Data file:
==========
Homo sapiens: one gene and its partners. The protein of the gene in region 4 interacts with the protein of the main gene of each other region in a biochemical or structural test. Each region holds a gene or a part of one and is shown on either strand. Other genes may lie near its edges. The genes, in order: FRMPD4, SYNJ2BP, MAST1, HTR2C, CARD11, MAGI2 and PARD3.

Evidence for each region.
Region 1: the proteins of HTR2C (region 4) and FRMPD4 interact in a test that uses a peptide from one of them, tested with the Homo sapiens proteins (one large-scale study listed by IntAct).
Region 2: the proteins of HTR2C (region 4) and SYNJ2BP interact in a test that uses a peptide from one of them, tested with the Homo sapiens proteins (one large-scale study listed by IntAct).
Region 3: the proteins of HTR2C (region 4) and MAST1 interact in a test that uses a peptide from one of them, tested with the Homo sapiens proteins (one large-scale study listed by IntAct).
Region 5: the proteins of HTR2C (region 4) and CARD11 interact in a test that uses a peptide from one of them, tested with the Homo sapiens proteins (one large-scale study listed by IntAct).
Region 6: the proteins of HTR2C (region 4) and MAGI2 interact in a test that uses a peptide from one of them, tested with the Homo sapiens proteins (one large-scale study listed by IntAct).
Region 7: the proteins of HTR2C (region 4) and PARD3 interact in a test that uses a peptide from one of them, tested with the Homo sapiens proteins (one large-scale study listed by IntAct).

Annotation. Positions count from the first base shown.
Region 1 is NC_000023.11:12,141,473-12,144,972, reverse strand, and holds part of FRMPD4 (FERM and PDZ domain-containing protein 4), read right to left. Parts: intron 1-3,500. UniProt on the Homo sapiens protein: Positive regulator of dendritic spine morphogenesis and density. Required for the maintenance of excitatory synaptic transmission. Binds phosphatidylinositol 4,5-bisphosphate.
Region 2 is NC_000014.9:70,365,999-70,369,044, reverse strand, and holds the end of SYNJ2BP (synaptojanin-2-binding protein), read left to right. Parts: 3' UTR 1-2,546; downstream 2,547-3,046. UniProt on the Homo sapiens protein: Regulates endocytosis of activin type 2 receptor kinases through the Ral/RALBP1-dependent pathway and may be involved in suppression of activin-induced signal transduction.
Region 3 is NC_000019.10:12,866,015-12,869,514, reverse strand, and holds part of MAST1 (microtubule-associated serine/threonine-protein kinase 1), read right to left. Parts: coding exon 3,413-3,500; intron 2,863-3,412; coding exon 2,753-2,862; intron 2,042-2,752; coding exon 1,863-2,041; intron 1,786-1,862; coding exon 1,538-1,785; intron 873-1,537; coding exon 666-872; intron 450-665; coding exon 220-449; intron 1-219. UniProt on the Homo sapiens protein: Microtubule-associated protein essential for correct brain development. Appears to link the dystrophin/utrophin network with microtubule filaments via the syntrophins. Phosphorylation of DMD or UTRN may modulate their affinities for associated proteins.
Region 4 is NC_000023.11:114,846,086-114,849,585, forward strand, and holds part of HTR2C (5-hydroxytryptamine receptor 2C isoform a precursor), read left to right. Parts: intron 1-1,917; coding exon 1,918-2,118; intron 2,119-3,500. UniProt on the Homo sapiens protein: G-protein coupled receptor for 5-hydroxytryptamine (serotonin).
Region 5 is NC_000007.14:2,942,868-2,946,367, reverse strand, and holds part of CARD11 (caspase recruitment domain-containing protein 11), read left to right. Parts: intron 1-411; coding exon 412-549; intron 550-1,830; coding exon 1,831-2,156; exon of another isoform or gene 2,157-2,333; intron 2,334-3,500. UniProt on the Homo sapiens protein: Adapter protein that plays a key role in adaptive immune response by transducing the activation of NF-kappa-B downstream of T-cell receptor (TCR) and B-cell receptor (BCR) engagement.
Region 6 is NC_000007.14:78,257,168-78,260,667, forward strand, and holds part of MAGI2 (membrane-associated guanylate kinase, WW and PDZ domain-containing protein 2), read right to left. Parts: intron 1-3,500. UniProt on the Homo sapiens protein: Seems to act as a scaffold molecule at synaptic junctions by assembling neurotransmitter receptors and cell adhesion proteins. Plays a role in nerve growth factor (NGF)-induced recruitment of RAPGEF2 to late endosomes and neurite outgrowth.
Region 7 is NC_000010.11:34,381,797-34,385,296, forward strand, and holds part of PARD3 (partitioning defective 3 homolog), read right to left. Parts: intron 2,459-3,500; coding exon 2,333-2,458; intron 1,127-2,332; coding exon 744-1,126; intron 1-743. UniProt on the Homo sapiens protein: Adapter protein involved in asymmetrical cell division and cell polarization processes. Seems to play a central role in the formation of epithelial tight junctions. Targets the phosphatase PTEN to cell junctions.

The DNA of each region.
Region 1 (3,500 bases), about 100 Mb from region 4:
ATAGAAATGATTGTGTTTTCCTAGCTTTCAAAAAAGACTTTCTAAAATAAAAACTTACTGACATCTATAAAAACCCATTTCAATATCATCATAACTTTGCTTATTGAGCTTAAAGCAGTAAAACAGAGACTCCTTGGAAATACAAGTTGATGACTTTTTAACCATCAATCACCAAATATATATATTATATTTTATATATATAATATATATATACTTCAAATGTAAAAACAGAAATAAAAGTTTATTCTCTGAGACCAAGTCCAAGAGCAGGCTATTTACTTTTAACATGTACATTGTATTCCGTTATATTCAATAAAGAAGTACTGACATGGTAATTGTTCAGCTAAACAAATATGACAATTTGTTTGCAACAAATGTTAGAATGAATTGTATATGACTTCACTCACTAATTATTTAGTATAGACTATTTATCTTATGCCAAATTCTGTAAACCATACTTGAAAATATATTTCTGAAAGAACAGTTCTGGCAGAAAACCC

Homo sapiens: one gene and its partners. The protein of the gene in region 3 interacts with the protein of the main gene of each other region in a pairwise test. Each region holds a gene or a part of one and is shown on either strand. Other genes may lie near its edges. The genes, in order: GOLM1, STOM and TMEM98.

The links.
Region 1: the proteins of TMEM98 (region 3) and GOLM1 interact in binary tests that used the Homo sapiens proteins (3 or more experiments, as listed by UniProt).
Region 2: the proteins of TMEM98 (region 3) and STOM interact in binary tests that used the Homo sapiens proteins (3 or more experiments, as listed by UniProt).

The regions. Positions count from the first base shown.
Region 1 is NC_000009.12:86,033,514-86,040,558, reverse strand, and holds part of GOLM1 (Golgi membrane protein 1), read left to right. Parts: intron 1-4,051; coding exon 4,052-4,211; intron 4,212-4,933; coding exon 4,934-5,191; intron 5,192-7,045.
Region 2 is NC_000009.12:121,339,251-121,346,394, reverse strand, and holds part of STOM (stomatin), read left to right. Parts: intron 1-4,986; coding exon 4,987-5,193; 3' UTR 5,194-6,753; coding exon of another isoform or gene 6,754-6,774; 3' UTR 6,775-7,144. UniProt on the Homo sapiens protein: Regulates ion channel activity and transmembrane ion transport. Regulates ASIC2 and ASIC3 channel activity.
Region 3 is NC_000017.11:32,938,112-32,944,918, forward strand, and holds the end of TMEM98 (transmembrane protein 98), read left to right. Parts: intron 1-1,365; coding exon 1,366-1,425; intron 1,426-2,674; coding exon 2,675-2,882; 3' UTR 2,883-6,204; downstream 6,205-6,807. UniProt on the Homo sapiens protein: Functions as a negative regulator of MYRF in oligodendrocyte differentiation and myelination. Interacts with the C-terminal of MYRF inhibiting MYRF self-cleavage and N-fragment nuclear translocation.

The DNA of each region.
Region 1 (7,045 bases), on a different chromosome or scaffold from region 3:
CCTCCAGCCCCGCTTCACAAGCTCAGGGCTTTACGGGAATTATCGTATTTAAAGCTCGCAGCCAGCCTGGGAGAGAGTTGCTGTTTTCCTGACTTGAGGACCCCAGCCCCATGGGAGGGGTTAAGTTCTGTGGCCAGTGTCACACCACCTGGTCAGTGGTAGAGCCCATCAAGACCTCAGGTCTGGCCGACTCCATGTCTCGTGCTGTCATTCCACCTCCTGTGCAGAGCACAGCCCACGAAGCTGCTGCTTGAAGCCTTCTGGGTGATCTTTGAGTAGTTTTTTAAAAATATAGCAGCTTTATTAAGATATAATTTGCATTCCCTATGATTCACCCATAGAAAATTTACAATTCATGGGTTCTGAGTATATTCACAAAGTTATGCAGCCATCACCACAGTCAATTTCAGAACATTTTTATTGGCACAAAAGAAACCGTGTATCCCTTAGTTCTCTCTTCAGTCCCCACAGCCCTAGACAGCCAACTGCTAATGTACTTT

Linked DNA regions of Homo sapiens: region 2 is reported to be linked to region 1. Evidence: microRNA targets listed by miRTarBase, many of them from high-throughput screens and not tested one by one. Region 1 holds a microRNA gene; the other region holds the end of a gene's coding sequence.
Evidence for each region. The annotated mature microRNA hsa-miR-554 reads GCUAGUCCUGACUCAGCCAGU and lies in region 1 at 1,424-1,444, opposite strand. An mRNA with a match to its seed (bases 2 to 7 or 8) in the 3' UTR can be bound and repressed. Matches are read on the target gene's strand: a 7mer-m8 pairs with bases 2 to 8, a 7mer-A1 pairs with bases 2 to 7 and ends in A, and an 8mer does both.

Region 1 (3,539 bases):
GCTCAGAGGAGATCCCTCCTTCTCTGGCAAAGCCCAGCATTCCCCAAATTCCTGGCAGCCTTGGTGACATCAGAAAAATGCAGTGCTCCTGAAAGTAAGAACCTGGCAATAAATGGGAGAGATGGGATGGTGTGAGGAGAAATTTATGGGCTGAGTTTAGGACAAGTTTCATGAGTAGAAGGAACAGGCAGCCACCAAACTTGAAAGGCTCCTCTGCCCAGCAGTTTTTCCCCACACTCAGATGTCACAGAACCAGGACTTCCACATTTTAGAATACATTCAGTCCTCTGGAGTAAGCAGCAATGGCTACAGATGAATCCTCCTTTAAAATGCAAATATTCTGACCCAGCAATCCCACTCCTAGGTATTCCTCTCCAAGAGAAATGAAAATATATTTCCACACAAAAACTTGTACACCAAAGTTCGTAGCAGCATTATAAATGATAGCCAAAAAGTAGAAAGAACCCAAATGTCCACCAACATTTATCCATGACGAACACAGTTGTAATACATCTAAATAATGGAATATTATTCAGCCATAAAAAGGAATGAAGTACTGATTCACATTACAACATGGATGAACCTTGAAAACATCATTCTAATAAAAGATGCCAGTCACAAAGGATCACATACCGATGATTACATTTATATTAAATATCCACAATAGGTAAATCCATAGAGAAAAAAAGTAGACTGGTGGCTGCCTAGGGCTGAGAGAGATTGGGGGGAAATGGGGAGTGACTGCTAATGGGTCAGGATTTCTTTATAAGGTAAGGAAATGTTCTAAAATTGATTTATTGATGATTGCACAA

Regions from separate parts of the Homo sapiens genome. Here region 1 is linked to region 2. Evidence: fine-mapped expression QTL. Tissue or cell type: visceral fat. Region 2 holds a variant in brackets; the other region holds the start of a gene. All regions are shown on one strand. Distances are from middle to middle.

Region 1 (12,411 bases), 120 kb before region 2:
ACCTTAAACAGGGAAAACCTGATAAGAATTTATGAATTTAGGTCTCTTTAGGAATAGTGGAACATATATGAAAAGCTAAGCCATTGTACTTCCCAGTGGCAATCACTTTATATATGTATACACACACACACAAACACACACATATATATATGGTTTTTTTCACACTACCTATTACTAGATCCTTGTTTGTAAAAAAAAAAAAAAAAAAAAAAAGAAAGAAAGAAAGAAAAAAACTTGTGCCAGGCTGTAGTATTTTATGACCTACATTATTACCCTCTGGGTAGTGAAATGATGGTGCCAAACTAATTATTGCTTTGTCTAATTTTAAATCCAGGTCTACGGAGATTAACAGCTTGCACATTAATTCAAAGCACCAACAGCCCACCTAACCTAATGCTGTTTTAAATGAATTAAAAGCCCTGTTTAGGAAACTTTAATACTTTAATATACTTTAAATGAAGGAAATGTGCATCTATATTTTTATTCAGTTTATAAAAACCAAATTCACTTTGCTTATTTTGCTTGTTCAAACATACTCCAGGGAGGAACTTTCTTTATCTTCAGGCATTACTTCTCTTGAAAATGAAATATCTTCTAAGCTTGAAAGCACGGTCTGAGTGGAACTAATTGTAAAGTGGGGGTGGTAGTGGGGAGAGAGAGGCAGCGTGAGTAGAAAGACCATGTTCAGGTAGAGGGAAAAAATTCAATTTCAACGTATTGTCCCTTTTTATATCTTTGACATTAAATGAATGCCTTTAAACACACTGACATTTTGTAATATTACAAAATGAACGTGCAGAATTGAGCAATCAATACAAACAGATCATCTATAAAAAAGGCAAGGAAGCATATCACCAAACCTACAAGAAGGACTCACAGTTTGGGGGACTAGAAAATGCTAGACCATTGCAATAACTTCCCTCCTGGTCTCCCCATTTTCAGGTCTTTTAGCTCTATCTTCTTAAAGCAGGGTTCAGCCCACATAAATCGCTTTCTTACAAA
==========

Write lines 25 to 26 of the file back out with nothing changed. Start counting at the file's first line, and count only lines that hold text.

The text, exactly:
Region 1 is NC_000009.12:86,033,514-86,040,558, reverse strand, and holds part of GOLM1 (Golgi membrane protein 1), read left to right. Parts: intron 1-4,051; coding exon 4,052-4,211; intron 4,212-4,933; coding exon 4,934-5,191; intron 5,192-7,045.
Region 2 is NC_000009.12:121,339,251-121,346,394, reverse strand, and holds part of STOM (stomatin), read left to right. Parts: intron 1-4,986; coding exon 4,987-5,193; 3' UTR 5,194-6,753; coding exon of another isoform or gene 6,754-6,774; 3' UTR 6,775-7,144. UniProt on the Homo sapiens protein: Regulates ion channel activity and transmembrane ion transport. Regulates ASIC2 and ASIC3 channel activity.